KEPSA GENDER AND YOUTH SECTOR BOARD HOLDS A MEETING WITH PUBLIC PROCUREMENT REGULATORY AUTHORITY ON AGPO

The KEPSA Gender and Youth Sector Board met with the Public Procurement Regulatory Authority (PPRA) in their monthly sector board meeting. The Sector Board Chair Ms. Eva Muraya, welcomed the PPRA Director General, Mr. Morris Juma to the meeting. She informed members that one of the strategic focus areas of the sector board is access to government procurement opportunities (AGPO) and while this has been facing unique challenges, a key concern as discussed in previous sector meetings is delayed payments.

Mr. Morris Juma gave a highlight of the new Public Procurement and Asset Disposal Act 2015 operationalized since January 2016. A cardinal principle is SMEs enjoying business opportunities as outlined in the Act. 30% procurement opportunities are set aside by the national and county governments for the Women, Youth and Persons with Disabilities under the preference and reservations provisions. The SMEs are brought on board through registration with the National Treasury and the list is currently at 50,000 companies.  Further, PPRA receives information from government ministries and agencies which after analysis, presents reports to the National Assembly and County Assembly.

He highlighted some of the challenges and interventions as including:

  1. Lack of Finance and expertise to implement the tenders. To this, PPRA has held discussions with various banks such as Equity and Barclays on providing credit to the target group in order to allow them access to credit to meet the tenders.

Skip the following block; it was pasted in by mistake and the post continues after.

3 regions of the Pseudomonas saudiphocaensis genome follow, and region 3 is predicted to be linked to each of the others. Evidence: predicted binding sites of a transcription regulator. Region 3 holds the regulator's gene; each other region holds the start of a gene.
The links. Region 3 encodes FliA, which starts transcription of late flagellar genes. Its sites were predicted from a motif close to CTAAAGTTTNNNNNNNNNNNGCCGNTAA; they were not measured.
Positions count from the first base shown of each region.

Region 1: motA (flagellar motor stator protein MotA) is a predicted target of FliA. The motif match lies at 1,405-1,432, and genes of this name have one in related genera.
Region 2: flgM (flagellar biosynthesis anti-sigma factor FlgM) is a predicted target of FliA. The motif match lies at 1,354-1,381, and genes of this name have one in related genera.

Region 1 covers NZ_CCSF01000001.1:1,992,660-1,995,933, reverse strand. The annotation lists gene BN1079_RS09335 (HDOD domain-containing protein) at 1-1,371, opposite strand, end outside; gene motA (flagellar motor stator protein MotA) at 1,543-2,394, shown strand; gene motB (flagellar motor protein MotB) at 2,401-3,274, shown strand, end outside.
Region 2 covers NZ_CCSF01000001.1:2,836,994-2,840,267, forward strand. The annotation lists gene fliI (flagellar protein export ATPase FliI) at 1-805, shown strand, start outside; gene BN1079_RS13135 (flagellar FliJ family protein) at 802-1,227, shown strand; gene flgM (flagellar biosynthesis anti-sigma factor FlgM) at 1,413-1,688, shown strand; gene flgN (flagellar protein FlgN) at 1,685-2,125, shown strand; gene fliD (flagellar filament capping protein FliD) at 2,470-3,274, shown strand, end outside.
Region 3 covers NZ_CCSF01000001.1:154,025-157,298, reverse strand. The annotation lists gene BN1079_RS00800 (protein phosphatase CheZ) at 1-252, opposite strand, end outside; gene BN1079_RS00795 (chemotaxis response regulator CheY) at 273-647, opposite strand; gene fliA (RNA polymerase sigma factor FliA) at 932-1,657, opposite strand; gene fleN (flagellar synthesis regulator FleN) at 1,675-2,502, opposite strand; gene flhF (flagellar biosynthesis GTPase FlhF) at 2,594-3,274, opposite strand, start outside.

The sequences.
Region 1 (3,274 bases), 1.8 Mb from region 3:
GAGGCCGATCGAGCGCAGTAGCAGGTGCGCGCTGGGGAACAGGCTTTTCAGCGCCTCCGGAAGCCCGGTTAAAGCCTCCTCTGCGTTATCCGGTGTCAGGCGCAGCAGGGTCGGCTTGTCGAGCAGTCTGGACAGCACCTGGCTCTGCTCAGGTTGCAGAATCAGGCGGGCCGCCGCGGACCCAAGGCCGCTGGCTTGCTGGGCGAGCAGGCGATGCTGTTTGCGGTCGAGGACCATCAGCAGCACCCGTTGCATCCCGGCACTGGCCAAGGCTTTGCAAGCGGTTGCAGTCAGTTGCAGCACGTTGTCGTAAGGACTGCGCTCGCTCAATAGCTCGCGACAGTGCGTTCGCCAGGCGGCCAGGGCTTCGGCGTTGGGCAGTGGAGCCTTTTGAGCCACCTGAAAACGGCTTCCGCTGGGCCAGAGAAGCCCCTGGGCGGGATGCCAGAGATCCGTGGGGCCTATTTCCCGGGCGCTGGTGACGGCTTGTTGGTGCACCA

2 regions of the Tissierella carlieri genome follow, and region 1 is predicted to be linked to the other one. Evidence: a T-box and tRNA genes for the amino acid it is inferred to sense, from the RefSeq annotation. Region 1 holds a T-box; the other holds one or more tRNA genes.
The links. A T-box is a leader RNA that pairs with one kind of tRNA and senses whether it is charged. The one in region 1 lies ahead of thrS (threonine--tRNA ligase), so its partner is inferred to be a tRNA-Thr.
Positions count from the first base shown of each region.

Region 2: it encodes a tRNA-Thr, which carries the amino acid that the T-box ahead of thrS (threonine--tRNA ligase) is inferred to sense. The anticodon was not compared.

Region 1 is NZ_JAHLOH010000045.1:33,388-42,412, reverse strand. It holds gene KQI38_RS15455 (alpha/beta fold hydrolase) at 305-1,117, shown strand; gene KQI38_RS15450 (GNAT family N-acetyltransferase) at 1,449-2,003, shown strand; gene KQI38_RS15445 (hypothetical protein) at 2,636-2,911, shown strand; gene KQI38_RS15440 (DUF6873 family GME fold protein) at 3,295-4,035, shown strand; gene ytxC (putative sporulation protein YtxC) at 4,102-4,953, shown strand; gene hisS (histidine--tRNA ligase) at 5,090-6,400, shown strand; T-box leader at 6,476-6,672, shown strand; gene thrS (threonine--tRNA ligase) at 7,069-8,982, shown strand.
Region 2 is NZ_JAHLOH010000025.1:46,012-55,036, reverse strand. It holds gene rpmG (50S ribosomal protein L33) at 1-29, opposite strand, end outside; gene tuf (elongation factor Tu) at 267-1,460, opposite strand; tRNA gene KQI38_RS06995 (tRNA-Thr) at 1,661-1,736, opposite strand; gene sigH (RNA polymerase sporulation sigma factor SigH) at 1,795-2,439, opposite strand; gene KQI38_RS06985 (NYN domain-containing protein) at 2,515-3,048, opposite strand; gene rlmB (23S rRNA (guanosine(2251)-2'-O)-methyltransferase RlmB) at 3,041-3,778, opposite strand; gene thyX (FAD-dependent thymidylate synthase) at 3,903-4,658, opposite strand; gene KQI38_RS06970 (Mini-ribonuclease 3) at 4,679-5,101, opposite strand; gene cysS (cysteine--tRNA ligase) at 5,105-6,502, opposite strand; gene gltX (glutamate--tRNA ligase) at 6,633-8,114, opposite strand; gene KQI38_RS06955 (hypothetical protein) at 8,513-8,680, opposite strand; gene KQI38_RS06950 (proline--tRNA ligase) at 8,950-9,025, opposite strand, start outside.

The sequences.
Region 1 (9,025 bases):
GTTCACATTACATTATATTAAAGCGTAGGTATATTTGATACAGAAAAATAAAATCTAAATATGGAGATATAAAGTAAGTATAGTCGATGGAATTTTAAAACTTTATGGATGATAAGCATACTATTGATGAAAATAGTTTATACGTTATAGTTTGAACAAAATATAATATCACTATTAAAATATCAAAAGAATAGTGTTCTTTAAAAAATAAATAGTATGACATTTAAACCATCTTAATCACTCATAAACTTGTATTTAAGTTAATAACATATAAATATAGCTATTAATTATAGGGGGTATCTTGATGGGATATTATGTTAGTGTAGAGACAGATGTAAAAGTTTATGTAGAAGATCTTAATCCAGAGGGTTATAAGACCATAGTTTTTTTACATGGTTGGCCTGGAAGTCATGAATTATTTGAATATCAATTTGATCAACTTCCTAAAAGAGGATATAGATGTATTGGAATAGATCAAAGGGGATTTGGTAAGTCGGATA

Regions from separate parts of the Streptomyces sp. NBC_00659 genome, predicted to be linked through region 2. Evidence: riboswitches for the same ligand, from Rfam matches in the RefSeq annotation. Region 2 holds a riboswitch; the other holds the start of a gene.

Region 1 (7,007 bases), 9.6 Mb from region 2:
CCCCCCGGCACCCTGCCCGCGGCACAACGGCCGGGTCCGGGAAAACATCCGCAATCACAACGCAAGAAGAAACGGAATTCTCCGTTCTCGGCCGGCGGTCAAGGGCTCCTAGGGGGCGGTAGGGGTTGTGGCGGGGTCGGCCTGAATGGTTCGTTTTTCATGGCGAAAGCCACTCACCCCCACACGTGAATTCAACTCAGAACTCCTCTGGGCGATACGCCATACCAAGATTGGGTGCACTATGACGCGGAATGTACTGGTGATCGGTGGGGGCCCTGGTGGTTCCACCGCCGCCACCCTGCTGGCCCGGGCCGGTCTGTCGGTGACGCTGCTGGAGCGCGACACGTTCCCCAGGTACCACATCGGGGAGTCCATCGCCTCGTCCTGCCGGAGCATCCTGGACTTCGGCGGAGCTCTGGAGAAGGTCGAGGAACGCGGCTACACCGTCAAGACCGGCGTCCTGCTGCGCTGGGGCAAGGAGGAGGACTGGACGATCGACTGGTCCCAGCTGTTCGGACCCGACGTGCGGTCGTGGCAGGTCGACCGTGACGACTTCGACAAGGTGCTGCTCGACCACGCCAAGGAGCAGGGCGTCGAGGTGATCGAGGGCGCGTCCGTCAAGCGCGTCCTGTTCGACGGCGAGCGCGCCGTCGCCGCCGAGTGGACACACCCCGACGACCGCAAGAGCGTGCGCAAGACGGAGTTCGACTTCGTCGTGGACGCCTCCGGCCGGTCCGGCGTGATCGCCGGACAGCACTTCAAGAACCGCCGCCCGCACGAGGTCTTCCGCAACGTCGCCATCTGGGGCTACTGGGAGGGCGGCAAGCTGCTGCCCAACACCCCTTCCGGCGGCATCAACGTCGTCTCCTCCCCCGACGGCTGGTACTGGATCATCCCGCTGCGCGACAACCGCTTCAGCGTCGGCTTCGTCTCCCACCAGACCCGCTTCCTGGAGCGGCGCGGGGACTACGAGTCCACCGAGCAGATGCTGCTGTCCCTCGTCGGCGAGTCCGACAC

2. Delayed payments are a major concern and PPRA is the first stop for any procurement dispute. Ideally, as per the law, payment should be made in 30 days and while this is not possible, the procuring entity should pay 50% upfront with a clear demonstration of how to clear the rest. Some of the reasons given by procuring entities include shift in government policy for instance if the budgets are reduced while the procurement process has begun.
  3. Submission of responsive bids is another challenge. Towards this, he noted the need for partnership with KEPSA in sensitizing members on the requirements. PPRA would be open to undertake tailor made trainings and will be happy to work with KEPSA on this.

He pointed out that as a way to encourage uptake, the bid bond which is an assurance that the successful bidder will execute the contract and provide the required performance, is no longer a requirement for SMEs. Further, the electronic procurement system was rolled out across the country to help eliminate barriers and procurement opportunities that can be accessed online on the PPRA and the National Treasury websites. Under enforcement which is another key aspect, PPRA and the Tribunal are fundamental players.

He informed members that PPRA is almost completing a study on challenges faced by SMEs on AGPO uptake and once finalized, it will be shared with the private sector. Further, PPRA is looking to opening offices outside Nairobi – in Nyeri, Eldoret and Garissa.

Members commended Mr. Juma for the presentation and made proposals such as linking PPRA with the Xaba platform which is spearheaded by Mr. Mike Macharia, CEO Seven Seas Technologies in order to avoid proxies and to ensure that the target group benefits while allowing the beneficiaries to rate the procuring entities. Additionally, they called for a review and restructuring of the process to ensure focus on sustainable entrepreneurs that are building products locally.

It was agreed that KEPSA would engage PPRA and National Treasury in the next three months on a wider platform to ensure input from different players/ sectors and to re-strategize on how the initiative can lead to job creation.